It’s time for the annual Memorial Day piece of flash fiction. For my long-suffering readers, there is a theme I bring back from time to time. Today’s post is a part of that series. For the uninitiated, you will quickly figure it out. Either way, spend some time today reflecting on the sacrifice of our military over the years so that we can all be free today.
I hope you’ll visit the other authors who comprise this collection: Paul Bennett, Robert Cely, Derek Elkins, Jamie D. Greening, Kathy Kexel, and Joe Shaw. As always, there’s no fee, we’re doing this to help you pass the time. We do ask that you buy our books/audio books to help pay the freight here. But that’s up to you! Mine are all on the right margin of the blog.
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Where Did They Go?
“It’s already 0800 and they don’t have the tent set up. Did they move it to another area?”
“Excellent question, Lieutenant. Let’s send out a patrol. They used to hold it a couple of hundred yards to the west of here. I’ll send the boys.”
Twenty minutes later the entire property had been scoured. No sign of the tent, the chairs, or even of any significant number of mourners.
“Lieutenant, there’s not even much in the way of flags. I only counted about twenty. The Boy Scouts must have skipped this cemetery.”
The senior members assembled decided to have a chat away from the others.
Colonel Westherburg came up with the answer: “This must be the deal the new Chief was talking about. They guy who was on the Roosevelt. I’ll bet they’re all still under some kind of a quarantine.”
Tashishi, the senior enlisted man present, said, “That’s nuts. He was telling me it only takes out about 2% of those who get sick, and mainly the elderly. Where are all the young people.”
Westerburg sadly looked over the men milling about, the looks of disappointment clear on their ghostly faces. They had just a few days each year where they could see their families, and Memorial Day was always the most important. Plus, they got to drink a beer at the local bars.
“I guess they’ve forgotten about “the land of the free, and the home of the brave” part. What was the survival rate for your first wave in Italy?”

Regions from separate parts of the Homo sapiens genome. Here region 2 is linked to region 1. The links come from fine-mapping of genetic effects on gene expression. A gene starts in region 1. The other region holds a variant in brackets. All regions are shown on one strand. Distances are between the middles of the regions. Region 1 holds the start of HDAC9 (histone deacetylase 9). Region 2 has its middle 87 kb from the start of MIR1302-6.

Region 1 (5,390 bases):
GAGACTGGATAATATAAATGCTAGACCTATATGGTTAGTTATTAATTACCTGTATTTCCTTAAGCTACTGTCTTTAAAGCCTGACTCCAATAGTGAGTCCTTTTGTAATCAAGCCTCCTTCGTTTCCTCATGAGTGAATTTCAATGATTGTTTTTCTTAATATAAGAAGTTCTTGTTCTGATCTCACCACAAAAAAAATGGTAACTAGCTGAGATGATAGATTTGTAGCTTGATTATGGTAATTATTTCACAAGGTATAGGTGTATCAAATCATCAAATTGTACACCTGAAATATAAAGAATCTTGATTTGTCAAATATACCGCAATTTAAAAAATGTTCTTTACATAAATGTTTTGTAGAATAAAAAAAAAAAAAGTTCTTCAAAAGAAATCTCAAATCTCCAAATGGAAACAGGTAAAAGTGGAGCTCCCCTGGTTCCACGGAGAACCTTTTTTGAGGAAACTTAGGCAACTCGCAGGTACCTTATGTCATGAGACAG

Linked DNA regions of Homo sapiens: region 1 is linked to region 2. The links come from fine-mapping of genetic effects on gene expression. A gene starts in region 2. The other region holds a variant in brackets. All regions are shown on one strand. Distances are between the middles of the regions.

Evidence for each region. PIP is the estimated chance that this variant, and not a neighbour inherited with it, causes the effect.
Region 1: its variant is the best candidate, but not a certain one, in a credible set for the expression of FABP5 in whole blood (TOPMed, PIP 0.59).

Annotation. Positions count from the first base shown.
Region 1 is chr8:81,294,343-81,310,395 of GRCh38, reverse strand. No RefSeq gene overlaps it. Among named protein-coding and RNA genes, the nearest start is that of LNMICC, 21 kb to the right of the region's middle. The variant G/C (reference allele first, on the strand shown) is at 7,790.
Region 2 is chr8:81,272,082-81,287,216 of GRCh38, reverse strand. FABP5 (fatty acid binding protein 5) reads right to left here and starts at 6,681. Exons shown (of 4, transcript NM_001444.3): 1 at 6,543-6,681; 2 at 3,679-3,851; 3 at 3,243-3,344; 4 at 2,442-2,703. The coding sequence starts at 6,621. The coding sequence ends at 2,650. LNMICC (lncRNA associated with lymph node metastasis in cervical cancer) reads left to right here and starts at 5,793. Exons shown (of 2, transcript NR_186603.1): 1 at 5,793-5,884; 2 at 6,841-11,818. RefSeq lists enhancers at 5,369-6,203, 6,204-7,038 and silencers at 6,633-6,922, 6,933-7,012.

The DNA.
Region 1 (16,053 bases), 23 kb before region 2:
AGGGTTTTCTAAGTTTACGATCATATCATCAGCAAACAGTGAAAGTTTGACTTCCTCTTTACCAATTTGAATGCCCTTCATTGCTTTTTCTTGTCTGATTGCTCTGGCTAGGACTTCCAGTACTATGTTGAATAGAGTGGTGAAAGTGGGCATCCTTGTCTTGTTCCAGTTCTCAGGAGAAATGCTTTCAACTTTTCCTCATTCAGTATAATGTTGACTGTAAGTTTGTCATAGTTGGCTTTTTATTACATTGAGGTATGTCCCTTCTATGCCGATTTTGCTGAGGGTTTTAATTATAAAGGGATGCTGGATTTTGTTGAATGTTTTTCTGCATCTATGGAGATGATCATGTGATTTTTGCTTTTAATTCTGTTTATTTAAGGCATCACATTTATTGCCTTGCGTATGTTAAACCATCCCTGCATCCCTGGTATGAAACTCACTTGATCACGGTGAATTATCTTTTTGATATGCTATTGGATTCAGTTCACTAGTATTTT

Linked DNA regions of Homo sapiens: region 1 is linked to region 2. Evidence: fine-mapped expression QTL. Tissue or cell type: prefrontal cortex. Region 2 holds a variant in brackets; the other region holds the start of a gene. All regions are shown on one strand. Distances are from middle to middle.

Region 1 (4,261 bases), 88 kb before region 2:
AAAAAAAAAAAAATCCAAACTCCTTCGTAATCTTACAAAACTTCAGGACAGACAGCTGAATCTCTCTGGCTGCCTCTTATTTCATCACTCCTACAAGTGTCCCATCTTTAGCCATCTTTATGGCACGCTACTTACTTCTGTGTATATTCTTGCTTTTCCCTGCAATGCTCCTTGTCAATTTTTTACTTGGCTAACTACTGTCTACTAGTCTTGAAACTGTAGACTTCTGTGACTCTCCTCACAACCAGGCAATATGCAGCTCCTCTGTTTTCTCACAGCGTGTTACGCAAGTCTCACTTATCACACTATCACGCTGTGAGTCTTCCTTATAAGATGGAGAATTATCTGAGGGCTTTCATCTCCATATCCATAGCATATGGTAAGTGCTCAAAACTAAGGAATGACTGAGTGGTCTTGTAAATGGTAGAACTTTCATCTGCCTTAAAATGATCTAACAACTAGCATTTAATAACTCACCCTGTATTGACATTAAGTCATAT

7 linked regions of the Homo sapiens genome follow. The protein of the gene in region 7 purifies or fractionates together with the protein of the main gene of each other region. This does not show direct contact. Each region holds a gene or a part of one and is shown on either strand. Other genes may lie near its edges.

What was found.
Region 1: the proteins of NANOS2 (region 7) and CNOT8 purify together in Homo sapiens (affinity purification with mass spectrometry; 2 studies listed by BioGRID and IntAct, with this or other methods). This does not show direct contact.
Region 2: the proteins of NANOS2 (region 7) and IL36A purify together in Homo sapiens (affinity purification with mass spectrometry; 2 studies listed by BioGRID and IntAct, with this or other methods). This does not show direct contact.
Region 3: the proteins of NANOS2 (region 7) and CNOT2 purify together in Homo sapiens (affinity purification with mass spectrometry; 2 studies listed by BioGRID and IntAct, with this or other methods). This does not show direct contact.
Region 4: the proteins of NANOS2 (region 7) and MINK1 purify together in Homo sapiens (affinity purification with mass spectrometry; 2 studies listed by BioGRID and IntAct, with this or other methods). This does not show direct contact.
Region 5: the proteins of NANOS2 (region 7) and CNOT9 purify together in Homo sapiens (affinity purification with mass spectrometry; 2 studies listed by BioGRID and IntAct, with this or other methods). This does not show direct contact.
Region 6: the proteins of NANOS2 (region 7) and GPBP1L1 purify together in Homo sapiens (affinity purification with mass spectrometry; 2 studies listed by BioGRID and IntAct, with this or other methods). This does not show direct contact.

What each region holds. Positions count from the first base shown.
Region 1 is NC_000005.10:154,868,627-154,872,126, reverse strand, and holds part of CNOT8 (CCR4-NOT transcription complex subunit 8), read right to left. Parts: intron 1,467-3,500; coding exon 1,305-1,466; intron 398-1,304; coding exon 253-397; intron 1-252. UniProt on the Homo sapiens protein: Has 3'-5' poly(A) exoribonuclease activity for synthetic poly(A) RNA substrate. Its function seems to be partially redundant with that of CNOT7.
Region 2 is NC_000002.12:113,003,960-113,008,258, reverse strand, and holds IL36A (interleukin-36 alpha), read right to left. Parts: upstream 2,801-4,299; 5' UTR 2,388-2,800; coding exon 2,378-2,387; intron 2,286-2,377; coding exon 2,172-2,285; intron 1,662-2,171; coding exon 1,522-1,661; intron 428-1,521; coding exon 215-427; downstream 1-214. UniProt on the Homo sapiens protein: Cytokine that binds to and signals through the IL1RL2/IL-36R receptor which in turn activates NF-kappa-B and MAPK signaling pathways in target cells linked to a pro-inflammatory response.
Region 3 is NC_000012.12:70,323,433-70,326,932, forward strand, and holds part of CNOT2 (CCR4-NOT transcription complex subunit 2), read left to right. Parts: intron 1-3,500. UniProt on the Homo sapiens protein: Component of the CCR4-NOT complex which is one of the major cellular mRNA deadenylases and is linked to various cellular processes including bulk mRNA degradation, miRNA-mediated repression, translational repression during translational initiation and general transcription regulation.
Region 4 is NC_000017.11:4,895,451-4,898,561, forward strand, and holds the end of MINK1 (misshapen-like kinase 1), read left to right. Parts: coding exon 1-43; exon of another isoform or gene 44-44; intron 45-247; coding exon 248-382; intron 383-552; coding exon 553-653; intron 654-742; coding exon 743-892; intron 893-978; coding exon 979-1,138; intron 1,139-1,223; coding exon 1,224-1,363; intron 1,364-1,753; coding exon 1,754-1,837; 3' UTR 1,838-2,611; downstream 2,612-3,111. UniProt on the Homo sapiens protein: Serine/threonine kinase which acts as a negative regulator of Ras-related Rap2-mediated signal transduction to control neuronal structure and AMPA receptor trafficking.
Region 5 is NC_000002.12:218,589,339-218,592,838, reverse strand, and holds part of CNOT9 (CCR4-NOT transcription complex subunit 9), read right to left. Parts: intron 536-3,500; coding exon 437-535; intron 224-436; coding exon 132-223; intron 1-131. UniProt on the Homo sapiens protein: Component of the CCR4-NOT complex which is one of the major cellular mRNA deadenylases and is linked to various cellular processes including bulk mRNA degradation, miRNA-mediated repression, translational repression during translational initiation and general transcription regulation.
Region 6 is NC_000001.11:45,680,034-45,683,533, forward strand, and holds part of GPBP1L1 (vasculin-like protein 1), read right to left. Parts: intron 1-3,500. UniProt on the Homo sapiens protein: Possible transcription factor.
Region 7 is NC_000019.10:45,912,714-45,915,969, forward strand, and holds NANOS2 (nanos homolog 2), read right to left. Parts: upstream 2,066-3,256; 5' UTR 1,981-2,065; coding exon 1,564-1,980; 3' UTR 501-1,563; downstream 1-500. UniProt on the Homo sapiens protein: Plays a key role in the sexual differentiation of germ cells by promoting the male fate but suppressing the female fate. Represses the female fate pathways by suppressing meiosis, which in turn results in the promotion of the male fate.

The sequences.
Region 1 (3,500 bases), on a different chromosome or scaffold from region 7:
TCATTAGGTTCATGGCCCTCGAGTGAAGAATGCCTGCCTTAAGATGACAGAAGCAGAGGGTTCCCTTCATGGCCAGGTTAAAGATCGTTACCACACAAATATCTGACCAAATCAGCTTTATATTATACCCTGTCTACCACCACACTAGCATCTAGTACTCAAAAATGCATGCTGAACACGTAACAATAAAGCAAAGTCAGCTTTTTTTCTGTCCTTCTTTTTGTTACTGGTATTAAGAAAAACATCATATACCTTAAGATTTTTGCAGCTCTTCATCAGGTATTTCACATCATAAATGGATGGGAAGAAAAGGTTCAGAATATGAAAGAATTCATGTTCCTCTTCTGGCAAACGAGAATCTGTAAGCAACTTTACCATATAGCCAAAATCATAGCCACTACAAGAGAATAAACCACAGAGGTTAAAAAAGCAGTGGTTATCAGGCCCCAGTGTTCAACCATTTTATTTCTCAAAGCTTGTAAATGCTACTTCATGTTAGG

Tahishi didn’t hesitate, “I don’t know. I got killed by a mortar about 20 yards from the beach. Nah, seriously, we took 30% casualties the first day. The first week it wound up being around 20% dead from the guys in the first three waves. Nothing like in the Pacific, or on Omaha beach. Man, those guys got slaughtered.”
A few people wandered from parked cars, wearing masks in the vast spaces of the cemetery. They put flowers on graves, or just stood quietly for a few minutes.
Around 0930 a bright SUV pulled up where the tent usually stood. A fat guy in an American Legion hat stepped out, as did a woman. A few minutes later they were joined by seven other people. When they were all assembled, they walked to the open section of the grass, and performed the ceremony honoring the dead. There was no tent, no priests, no crowd, but he’d pledged to be there and honor his friends until the day he died, and he was a man of his word. He’d taken an oath, just like all of them.
Just off to the side was the ghostly crew of Ranger 12, observing the ceremony. They’d all served together decades before. Time couldn’t break the bond.
The ghostly army around him stood at attention and rendered salutes at the appropriate moments. It was all over and done in 20 minutes. The man, with tears in his eyes, stood and looked out over the cemetery for a few minutes before departing.
“He never misses, does he?”
“Nope. Just goes to show he’s not here for the crowd.”
After a time, all the vets turned toward the flagpole and saluted as noon came, and a lone worker raised the flag to full staff.
“I guess it will never be the same, will it?”
The Colonel shook his head. “I wouldn’t count this country down yet, Lieutenant. They’ll be just like some of the old guys from the revolution. The tyrants have overstepped, they’ve kept people locked down too long, treated them like kids. And it will all kick off again. Americans are way tougher than this. I suspect by Christmas it will be back to normal.”
The Lieutenant watched a young family get in their car and leave.
“I really hope so, Colonel. I’d hate to think we all wasted the effort, and our lives, on a nation that gives in to tyranny that easily.”